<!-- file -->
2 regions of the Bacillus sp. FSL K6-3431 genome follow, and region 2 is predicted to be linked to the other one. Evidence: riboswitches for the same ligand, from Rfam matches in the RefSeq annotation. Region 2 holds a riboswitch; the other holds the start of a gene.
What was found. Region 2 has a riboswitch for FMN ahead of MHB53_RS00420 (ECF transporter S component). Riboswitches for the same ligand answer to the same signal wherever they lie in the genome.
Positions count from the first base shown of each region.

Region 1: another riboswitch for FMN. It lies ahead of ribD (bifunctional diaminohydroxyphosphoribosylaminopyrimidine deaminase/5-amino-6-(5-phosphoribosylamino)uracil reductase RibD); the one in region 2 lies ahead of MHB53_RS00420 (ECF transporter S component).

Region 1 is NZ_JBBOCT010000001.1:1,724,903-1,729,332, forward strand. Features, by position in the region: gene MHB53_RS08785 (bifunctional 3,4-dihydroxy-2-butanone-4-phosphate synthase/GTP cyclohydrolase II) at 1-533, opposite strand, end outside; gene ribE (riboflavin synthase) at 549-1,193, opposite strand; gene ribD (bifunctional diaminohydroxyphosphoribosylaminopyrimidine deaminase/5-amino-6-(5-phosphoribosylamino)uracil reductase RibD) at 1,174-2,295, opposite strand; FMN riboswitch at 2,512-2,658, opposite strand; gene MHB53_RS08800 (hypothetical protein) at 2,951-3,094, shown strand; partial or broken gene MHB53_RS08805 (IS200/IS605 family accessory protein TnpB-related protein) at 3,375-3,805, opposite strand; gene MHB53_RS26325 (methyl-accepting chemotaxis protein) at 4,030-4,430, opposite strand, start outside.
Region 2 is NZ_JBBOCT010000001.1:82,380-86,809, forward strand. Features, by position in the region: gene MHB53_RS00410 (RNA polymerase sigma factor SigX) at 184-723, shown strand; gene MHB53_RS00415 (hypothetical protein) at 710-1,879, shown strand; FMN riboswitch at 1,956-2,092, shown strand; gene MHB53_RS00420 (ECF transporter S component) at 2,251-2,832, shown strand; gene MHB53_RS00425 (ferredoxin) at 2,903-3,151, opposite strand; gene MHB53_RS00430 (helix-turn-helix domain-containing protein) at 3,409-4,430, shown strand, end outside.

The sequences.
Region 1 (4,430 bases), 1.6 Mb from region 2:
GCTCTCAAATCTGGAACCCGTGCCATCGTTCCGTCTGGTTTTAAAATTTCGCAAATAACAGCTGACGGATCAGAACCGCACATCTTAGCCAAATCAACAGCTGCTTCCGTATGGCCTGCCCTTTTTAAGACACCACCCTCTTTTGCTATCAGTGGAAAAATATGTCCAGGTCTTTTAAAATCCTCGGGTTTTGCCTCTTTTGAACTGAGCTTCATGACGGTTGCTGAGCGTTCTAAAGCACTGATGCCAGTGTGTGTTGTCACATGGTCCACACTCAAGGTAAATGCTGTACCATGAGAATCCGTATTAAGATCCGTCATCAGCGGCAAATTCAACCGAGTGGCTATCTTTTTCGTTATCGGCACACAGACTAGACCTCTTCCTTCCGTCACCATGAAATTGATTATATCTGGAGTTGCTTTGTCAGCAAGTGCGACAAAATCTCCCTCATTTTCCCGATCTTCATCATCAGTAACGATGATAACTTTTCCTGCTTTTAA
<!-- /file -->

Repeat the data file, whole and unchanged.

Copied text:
2 regions of the Bacillus sp. FSL K6-3431 genome follow, and region 2 is predicted to be linked to the other one. Evidence: riboswitches for the same ligand, from Rfam matches in the RefSeq annotation. Region 2 holds a riboswitch; the other holds the start of a gene.
What was found. Region 2 has a riboswitch for FMN ahead of MHB53_RS00420 (ECF transporter S component). Riboswitches for the same ligand answer to the same signal wherever they lie in the genome.
Positions count from the first base shown of each region.

Region 1: another riboswitch for FMN. It lies ahead of ribD (bifunctional diaminohydroxyphosphoribosylaminopyrimidine deaminase/5-amino-6-(5-phosphoribosylamino)uracil reductase RibD); the one in region 2 lies ahead of MHB53_RS00420 (ECF transporter S component).

Region 1 is NZ_JBBOCT010000001.1:1,724,903-1,729,332, forward strand. Features, by position in the region: gene MHB53_RS08785 (bifunctional 3,4-dihydroxy-2-butanone-4-phosphate synthase/GTP cyclohydrolase II) at 1-533, opposite strand, end outside; gene ribE (riboflavin synthase) at 549-1,193, opposite strand; gene ribD (bifunctional diaminohydroxyphosphoribosylaminopyrimidine deaminase/5-amino-6-(5-phosphoribosylamino)uracil reductase RibD) at 1,174-2,295, opposite strand; FMN riboswitch at 2,512-2,658, opposite strand; gene MHB53_RS08800 (hypothetical protein) at 2,951-3,094, shown strand; partial or broken gene MHB53_RS08805 (IS200/IS605 family accessory protein TnpB-related protein) at 3,375-3,805, opposite strand; gene MHB53_RS26325 (methyl-accepting chemotaxis protein) at 4,030-4,430, opposite strand, start outside.
Region 2 is NZ_JBBOCT010000001.1:82,380-86,809, forward strand. Features, by position in the region: gene MHB53_RS00410 (RNA polymerase sigma factor SigX) at 184-723, shown strand; gene MHB53_RS00415 (hypothetical protein) at 710-1,879, shown strand; FMN riboswitch at 1,956-2,092, shown strand; gene MHB53_RS00420 (ECF transporter S component) at 2,251-2,832, shown strand; gene MHB53_RS00425 (ferredoxin) at 2,903-3,151, opposite strand; gene MHB53_RS00430 (helix-turn-helix domain-containing protein) at 3,409-4,430, shown strand, end outside.

The sequences.
Region 1 (4,430 bases), 1.6 Mb from region 2:
GCTCTCAAATCTGGAACCCGTGCCATCGTTCCGTCTGGTTTTAAAATTTCGCAAATAACAGCTGACGGATCAGAACCGCACATCTTAGCCAAATCAACAGCTGCTTCCGTATGGCCTGCCCTTTTTAAGACACCACCCTCTTTTGCTATCAGTGGAAAAATATGTCCAGGTCTTTTAAAATCCTCGGGTTTTGCCTCTTTTGAACTGAGCTTCATGACGGTTGCTGAGCGTTCTAAAGCACTGATGCCAGTGTGTGTTGTCACATGGTCCACACTCAAGGTAAATGCTGTACCATGAGAATCCGTATTAAGATCCGTCATCAGCGGCAAATTCAACCGAGTGGCTATCTTTTTCGTTATCGGCACACAGACTAGACCTCTTCCTTCCGTCACCATGAAATTGATTATATCTGGAGTTGCTTTGTCAGCAAGTGCGACAAAATCTCCCTCATTTTCCCGATCTTCATCATCAGTAACGATGATAACTTTTCCTGCTTTTAA